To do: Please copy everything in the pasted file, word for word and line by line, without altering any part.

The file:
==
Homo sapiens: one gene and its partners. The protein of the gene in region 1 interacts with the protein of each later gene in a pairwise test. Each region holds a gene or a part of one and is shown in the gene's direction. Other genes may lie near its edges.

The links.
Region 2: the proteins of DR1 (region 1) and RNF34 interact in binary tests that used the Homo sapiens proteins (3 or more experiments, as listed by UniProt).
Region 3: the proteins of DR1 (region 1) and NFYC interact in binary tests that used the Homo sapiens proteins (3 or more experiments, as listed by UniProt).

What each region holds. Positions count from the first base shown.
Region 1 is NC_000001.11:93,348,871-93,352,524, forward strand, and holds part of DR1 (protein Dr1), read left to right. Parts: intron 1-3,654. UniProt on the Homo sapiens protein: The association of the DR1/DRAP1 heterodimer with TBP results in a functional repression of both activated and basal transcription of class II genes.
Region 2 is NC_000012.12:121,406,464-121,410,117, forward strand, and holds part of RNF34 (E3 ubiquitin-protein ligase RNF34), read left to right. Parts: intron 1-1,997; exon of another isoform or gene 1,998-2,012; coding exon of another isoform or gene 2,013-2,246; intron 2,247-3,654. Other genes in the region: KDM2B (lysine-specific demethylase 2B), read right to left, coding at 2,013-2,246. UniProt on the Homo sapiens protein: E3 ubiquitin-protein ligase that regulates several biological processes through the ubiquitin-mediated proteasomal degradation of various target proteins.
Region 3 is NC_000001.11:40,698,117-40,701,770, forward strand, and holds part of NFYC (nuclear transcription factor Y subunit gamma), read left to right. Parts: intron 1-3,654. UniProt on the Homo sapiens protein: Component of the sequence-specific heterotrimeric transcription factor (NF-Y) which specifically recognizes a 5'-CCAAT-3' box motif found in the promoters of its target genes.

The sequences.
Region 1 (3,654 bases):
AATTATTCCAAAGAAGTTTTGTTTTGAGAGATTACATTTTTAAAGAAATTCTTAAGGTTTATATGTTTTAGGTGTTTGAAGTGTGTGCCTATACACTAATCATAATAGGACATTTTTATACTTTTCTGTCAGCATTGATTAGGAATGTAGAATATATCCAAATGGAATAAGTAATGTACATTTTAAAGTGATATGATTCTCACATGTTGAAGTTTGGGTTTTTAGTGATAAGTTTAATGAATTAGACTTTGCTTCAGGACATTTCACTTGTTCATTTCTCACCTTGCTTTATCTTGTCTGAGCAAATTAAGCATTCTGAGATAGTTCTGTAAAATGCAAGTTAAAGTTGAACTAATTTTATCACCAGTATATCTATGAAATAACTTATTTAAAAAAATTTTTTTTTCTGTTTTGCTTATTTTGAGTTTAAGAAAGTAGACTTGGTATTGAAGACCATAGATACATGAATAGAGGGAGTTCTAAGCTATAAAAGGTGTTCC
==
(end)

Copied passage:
Homo sapiens: one gene and its partners. The protein of the gene in region 1 interacts with the protein of each later gene in a pairwise test. Each region holds a gene or a part of one and is shown in the gene's direction. Other genes may lie near its edges.

The links.
Region 2: the proteins of DR1 (region 1) and RNF34 interact in binary tests that used the Homo sapiens proteins (3 or more experiments, as listed by UniProt).
Region 3: the proteins of DR1 (region 1) and NFYC interact in binary tests that used the Homo sapiens proteins (3 or more experiments, as listed by UniProt).

What each region holds. Positions count from the first base shown.
Region 1 is NC_000001.11:93,348,871-93,352,524, forward strand, and holds part of DR1 (protein Dr1), read left to right. Parts: intron 1-3,654. UniProt on the Homo sapiens protein: The association of the DR1/DRAP1 heterodimer with TBP results in a functional repression of both activated and basal transcription of class II genes.
Region 2 is NC_000012.12:121,406,464-121,410,117, forward strand, and holds part of RNF34 (E3 ubiquitin-protein ligase RNF34), read left to right. Parts: intron 1-1,997; exon of another isoform or gene 1,998-2,012; coding exon of another isoform or gene 2,013-2,246; intron 2,247-3,654. Other genes in the region: KDM2B (lysine-specific demethylase 2B), read right to left, coding at 2,013-2,246. UniProt on the Homo sapiens protein: E3 ubiquitin-protein ligase that regulates several biological processes through the ubiquitin-mediated proteasomal degradation of various target proteins.
Region 3 is NC_000001.11:40,698,117-40,701,770, forward strand, and holds part of NFYC (nuclear transcription factor Y subunit gamma), read left to right. Parts: intron 1-3,654. UniProt on the Homo sapiens protein: Component of the sequence-specific heterotrimeric transcription factor (NF-Y) which specifically recognizes a 5'-CCAAT-3' box motif found in the promoters of its target genes.

The sequences.
Region 1 (3,654 bases):
AATTATTCCAAAGAAGTTTTGTTTTGAGAGATTACATTTTTAAAGAAATTCTTAAGGTTTATATGTTTTAGGTGTTTGAAGTGTGTGCCTATACACTAATCATAATAGGACATTTTTATACTTTTCTGTCAGCATTGATTAGGAATGTAGAATATATCCAAATGGAATAAGTAATGTACATTTTAAAGTGATATGATTCTCACATGTTGAAGTTTGGGTTTTTAGTGATAAGTTTAATGAATTAGACTTTGCTTCAGGACATTTCACTTGTTCATTTCTCACCTTGCTTTATCTTGTCTGAGCAAATTAAGCATTCTGAGATAGTTCTGTAAAATGCAAGTTAAAGTTGAACTAATTTTATCACCAGTATATCTATGAAATAACTTATTTAAAAAAATTTTTTTTTCTGTTTTGCTTATTTTGAGTTTAAGAAAGTAGACTTGGTATTGAAGACCATAGATACATGAATAGAGGGAGTTCTAAGCTATAAAAGGTGTTCC